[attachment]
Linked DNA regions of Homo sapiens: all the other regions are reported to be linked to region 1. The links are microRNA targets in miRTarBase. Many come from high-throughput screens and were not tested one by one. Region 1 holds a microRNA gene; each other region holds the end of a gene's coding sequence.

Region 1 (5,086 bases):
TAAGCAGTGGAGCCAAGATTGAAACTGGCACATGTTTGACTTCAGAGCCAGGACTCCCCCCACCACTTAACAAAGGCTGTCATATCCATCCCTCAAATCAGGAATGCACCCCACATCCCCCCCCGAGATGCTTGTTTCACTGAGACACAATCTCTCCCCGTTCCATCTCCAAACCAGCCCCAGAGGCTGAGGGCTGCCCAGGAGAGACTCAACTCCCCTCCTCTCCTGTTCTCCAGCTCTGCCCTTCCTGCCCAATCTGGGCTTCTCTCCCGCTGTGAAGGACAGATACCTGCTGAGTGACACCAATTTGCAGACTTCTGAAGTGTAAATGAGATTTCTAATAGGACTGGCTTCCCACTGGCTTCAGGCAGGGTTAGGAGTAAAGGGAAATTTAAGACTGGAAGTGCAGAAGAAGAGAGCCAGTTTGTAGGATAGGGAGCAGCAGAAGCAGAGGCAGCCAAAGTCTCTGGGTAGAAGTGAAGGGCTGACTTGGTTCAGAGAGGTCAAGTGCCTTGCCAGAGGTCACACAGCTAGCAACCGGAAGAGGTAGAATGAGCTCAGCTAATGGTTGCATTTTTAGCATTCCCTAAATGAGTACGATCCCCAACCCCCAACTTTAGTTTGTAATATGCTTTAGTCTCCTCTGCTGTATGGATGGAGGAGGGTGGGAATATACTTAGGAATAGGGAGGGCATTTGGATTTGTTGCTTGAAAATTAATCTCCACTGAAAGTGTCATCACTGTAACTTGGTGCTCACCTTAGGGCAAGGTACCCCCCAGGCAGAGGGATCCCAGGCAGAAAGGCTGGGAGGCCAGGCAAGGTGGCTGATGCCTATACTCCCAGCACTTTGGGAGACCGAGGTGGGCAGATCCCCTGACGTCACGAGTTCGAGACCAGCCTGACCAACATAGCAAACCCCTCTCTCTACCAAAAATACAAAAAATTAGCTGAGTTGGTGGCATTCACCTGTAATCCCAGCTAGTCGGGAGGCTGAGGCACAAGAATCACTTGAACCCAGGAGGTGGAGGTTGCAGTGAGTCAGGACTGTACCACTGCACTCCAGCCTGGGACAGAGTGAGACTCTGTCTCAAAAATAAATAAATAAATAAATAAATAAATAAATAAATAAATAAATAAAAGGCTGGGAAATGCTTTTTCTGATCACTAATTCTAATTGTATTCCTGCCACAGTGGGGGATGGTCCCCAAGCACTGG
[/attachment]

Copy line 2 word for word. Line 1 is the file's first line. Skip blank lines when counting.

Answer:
Region 1 (5,086 bases):